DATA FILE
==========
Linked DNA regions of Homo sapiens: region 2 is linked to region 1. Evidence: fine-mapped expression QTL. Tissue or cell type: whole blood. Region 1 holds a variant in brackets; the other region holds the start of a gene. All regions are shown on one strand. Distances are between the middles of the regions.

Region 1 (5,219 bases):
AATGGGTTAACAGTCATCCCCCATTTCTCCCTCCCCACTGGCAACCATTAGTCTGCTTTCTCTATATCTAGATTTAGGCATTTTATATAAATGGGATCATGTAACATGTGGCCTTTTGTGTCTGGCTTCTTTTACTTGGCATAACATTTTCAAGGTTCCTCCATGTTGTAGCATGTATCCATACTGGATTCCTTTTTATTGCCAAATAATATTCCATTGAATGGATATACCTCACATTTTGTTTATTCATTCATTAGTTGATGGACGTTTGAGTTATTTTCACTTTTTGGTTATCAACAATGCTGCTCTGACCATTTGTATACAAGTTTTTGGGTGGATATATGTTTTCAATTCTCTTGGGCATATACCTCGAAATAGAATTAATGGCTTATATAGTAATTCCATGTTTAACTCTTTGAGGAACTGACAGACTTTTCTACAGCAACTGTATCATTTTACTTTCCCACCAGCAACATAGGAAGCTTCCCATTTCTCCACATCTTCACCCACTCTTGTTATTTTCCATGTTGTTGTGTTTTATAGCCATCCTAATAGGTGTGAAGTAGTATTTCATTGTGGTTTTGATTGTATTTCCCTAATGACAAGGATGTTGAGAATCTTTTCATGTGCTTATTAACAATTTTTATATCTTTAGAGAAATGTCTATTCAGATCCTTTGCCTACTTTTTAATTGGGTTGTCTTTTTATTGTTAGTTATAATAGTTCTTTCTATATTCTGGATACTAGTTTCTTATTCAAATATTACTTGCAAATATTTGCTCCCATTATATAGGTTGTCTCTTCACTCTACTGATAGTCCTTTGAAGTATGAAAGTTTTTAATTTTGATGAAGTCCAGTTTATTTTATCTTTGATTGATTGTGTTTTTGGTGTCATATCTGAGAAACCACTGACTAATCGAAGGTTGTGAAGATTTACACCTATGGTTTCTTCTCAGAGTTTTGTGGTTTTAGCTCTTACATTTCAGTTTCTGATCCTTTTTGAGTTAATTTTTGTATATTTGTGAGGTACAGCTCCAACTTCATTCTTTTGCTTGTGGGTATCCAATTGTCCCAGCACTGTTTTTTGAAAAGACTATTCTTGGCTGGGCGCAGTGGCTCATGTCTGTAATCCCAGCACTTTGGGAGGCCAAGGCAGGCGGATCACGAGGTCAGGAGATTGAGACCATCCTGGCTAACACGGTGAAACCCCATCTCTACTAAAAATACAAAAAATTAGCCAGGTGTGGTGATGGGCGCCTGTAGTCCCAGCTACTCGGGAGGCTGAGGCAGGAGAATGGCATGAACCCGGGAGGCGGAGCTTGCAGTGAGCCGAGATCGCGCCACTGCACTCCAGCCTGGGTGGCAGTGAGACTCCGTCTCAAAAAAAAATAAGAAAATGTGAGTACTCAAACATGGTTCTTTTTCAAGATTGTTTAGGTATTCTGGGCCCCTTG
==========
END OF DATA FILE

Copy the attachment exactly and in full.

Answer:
Linked DNA regions of Homo sapiens: region 2 is linked to region 1. Evidence: fine-mapped expression QTL. Tissue or cell type: whole blood. Region 1 holds a variant in brackets; the other region holds the start of a gene. All regions are shown on one strand. Distances are between the middles of the regions.

Region 1 (5,219 bases):
AATGGGTTAACAGTCATCCCCCATTTCTCCCTCCCCACTGGCAACCATTAGTCTGCTTTCTCTATATCTAGATTTAGGCATTTTATATAAATGGGATCATGTAACATGTGGCCTTTTGTGTCTGGCTTCTTTTACTTGGCATAACATTTTCAAGGTTCCTCCATGTTGTAGCATGTATCCATACTGGATTCCTTTTTATTGCCAAATAATATTCCATTGAATGGATATACCTCACATTTTGTTTATTCATTCATTAGTTGATGGACGTTTGAGTTATTTTCACTTTTTGGTTATCAACAATGCTGCTCTGACCATTTGTATACAAGTTTTTGGGTGGATATATGTTTTCAATTCTCTTGGGCATATACCTCGAAATAGAATTAATGGCTTATATAGTAATTCCATGTTTAACTCTTTGAGGAACTGACAGACTTTTCTACAGCAACTGTATCATTTTACTTTCCCACCAGCAACATAGGAAGCTTCCCATTTCTCCACATCTTCACCCACTCTTGTTATTTTCCATGTTGTTGTGTTTTATAGCCATCCTAATAGGTGTGAAGTAGTATTTCATTGTGGTTTTGATTGTATTTCCCTAATGACAAGGATGTTGAGAATCTTTTCATGTGCTTATTAACAATTTTTATATCTTTAGAGAAATGTCTATTCAGATCCTTTGCCTACTTTTTAATTGGGTTGTCTTTTTATTGTTAGTTATAATAGTTCTTTCTATATTCTGGATACTAGTTTCTTATTCAAATATTACTTGCAAATATTTGCTCCCATTATATAGGTTGTCTCTTCACTCTACTGATAGTCCTTTGAAGTATGAAAGTTTTTAATTTTGATGAAGTCCAGTTTATTTTATCTTTGATTGATTGTGTTTTTGGTGTCATATCTGAGAAACCACTGACTAATCGAAGGTTGTGAAGATTTACACCTATGGTTTCTTCTCAGAGTTTTGTGGTTTTAGCTCTTACATTTCAGTTTCTGATCCTTTTTGAGTTAATTTTTGTATATTTGTGAGGTACAGCTCCAACTTCATTCTTTTGCTTGTGGGTATCCAATTGTCCCAGCACTGTTTTTTGAAAAGACTATTCTTGGCTGGGCGCAGTGGCTCATGTCTGTAATCCCAGCACTTTGGGAGGCCAAGGCAGGCGGATCACGAGGTCAGGAGATTGAGACCATCCTGGCTAACACGGTGAAACCCCATCTCTACTAAAAATACAAAAAATTAGCCAGGTGTGGTGATGGGCGCCTGTAGTCCCAGCTACTCGGGAGGCTGAGGCAGGAGAATGGCATGAACCCGGGAGGCGGAGCTTGCAGTGAGCCGAGATCGCGCCACTGCACTCCAGCCTGGGTGGCAGTGAGACTCCGTCTCAAAAAAAAATAAGAAAATGTGAGTACTCAAACATGGTTCTTTTTCAAGATTGTTTAGGTATTCTGGGCCCCTTG